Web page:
And now, to put this into action.

If PlayerVeloc > 0 AndAlso PlayerLoc.Bottom >= Platform.Top AndAlso PlayerLoc.Bottom - PlayerVeloc - GRAVITYTH <= Platform.Top Then
If PlayerLoc.Left < Platform.Right AndAlso PlayerLoc.Right > Platform.Left Then

Notice that our SHOULDER check is gone (replaced by our new check).  This only has a small effect on jumping to platforms (we cannot climb
up to high platforms like we could with SHOULDER, but we can still climb up to platforms due to the value of GRAVITYTH.

So, we can remove the declare for the SHOULDER constant.

That's one less bug in the game.

Check out this file.  Can you find the problem?

Yes, the problem is the floating wall on the left side.  The wall floats above the platform, so when the player jumps up under the block,
the player will land on the platform, and then be thrown up onto the wall.

How would we fix this?
A. Check for wall collision when the player lands on the platform so that we can move the player to the bottom of the wall immediately.
B. Use a boolean to determine when the player lands on a platform and if it is set, do a wall check for moving the player back down.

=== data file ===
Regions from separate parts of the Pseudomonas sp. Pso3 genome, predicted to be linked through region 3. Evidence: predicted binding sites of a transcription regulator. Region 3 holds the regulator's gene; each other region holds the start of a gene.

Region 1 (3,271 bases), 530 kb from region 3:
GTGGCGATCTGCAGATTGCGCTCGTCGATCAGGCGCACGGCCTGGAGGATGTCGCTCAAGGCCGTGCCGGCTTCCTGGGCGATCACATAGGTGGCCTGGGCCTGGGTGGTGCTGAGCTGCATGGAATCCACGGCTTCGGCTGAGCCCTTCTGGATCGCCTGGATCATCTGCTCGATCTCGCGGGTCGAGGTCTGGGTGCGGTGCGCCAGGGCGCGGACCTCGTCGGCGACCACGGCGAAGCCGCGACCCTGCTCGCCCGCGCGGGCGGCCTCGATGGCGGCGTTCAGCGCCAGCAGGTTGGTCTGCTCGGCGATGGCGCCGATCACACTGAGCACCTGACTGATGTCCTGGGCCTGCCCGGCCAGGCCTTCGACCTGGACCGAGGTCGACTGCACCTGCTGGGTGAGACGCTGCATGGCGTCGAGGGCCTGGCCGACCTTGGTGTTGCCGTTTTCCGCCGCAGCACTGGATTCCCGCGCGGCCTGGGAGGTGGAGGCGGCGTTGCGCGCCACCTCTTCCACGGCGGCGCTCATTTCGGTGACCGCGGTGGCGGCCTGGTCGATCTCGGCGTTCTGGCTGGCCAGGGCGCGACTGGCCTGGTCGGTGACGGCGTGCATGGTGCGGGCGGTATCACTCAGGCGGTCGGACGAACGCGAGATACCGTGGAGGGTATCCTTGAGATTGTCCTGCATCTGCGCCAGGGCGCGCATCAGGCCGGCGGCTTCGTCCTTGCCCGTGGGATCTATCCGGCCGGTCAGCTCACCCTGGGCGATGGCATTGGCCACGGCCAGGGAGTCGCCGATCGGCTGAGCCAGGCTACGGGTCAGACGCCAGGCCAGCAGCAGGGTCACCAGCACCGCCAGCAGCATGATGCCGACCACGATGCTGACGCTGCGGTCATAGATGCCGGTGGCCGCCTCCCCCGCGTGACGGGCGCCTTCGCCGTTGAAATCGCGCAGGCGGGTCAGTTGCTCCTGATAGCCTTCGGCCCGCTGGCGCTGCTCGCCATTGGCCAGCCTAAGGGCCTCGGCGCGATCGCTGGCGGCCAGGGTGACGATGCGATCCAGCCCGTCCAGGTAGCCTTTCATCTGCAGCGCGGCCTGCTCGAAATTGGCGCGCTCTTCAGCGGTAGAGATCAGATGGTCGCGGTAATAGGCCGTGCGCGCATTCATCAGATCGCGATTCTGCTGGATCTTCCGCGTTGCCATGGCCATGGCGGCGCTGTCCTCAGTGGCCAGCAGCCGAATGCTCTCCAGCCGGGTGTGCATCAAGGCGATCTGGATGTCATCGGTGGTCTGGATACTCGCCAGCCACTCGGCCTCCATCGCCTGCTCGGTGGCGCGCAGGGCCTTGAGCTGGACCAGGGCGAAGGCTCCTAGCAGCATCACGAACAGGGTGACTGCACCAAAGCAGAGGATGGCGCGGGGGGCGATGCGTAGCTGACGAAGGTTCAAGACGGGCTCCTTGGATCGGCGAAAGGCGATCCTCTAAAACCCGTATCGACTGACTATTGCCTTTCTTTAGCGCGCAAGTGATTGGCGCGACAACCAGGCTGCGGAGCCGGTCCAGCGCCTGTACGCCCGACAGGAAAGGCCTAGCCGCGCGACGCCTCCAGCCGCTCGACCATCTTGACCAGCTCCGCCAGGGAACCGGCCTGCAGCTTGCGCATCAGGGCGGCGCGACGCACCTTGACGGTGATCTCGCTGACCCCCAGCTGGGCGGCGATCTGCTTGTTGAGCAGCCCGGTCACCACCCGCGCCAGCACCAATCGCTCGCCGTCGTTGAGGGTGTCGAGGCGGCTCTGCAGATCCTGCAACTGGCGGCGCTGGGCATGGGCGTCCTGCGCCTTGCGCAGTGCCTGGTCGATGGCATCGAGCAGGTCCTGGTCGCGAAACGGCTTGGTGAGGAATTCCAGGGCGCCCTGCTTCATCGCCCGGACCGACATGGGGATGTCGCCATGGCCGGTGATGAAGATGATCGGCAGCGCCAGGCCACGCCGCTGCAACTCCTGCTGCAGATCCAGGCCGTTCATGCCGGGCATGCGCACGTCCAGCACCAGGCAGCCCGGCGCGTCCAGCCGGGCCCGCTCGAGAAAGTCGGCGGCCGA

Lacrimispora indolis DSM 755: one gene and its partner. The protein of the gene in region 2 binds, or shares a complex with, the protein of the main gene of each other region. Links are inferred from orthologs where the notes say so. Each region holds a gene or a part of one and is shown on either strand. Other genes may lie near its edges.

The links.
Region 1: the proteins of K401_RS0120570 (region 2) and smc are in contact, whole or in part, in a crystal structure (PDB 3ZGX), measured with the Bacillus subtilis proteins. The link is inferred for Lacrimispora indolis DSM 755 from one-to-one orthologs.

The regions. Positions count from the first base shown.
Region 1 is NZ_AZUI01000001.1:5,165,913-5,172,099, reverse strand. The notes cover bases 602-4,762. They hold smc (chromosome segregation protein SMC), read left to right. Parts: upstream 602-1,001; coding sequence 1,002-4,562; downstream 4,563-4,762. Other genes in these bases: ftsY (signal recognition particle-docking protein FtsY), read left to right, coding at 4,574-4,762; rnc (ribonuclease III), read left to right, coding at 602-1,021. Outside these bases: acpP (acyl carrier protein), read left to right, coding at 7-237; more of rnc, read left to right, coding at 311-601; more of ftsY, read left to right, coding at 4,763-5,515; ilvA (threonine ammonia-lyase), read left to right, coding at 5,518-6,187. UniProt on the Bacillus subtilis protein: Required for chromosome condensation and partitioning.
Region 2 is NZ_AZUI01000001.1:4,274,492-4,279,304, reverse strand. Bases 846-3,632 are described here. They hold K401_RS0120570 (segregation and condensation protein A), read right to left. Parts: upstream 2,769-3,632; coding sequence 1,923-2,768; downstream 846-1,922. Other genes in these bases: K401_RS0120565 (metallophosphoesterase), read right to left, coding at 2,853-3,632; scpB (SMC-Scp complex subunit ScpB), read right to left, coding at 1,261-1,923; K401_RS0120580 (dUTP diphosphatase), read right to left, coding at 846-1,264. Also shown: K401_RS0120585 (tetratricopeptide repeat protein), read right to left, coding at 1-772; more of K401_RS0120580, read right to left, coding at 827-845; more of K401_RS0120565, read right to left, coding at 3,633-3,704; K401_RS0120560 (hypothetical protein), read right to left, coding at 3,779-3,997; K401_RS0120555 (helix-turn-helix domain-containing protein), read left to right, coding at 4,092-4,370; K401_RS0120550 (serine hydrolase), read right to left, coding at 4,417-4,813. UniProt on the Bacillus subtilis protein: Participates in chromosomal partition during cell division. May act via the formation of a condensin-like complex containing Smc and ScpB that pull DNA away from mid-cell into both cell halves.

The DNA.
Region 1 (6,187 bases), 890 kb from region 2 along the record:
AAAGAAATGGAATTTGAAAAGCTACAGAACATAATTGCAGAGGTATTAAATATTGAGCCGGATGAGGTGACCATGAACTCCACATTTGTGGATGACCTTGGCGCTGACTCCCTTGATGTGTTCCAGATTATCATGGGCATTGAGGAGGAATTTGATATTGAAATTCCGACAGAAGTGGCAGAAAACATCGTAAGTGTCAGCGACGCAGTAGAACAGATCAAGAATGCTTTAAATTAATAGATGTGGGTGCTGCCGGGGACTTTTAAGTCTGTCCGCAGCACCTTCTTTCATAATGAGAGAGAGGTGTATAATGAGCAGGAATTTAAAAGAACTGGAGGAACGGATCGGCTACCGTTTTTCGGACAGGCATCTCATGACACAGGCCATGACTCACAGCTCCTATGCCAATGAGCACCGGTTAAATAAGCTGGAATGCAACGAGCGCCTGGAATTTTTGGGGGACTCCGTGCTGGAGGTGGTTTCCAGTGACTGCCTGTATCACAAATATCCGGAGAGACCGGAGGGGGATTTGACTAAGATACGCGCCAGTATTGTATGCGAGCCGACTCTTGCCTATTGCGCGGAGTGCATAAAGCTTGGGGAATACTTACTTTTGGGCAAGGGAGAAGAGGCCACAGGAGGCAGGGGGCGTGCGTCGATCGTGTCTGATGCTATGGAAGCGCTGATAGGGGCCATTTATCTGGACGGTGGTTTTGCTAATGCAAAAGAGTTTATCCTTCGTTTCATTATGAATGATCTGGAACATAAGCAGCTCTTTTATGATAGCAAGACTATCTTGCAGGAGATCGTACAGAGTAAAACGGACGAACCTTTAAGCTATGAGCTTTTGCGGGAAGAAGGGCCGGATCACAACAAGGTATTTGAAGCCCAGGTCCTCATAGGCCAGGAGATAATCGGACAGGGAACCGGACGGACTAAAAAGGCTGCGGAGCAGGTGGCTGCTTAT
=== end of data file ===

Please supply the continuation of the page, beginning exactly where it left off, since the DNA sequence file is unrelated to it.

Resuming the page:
C. Perform the wall check before the platform check so that the player will never be high enough to land on the platform.

The problem arises when the player lands on the platform and then the wall check moves him to the top of the wall.  So, either of those
would be good places.
C is clearly wrong since the player already lands on the platform.
Doing the wall check first will simply cause the player to stand on the platform instead of the wall, where we want the player to stand on neither.  A would be a fine alternative, but requires two loops through the walls.  The best choice would be B.

So, we will set a boolean variable to true when the player lands on a platform.  Then if this variable is set, we change the wall collision
code to move the player to the bottom.  Well, since we are in the IsJumping routine, and if the player lands on a platform, the IsJumping variable will be False, otherwise it will be True.

For Each Wall In Walls
If PlayerLoc.IntersectsWith(Wall) Then
If IsJumping = False Then  'If the player has landed on a platform.
IsJumping = True
'Knock the player off the platform and make the player
PlayerLoc.Offset(0, Wall.Bottom - PlayerLoc.Top + GRAVITYTH)
'Move the player to under the wall.  We need GRAVITYTH so that the player climb up to the platform.
PlayerVeloc = 0
'Make the player start falling.

ElseIf PlayerVeloc > 0 Then
'If player is falling, then the player will land on the wall.
IsJumping = False
'Stop the jump.
LeftEnd = Wall.Left : RightEnd = Wall.Right
'Set the endpoints.
AnimCycler = 0
'Reset the cycler.
PlayerLoc.Offset(0, Wall.Top - PlayerLoc.Bottom)
'Position the player to stand on this wall.
Else
'The player has jumped up into the wall.
PlayerLoc.Offset(0, Wall.Bottom - PlayerLoc.Top)
'Move the player to under the wall.
PlayerVeloc = 0
'Make the player start falling down.
End If
End If
Next

This is definitely an *ugly* fix to this problem, but having a wall floating over a platform in this way is ugly itself.

In LoadLevel, if you are using LTRB Rectangle, change the Floater section to this (We should be using New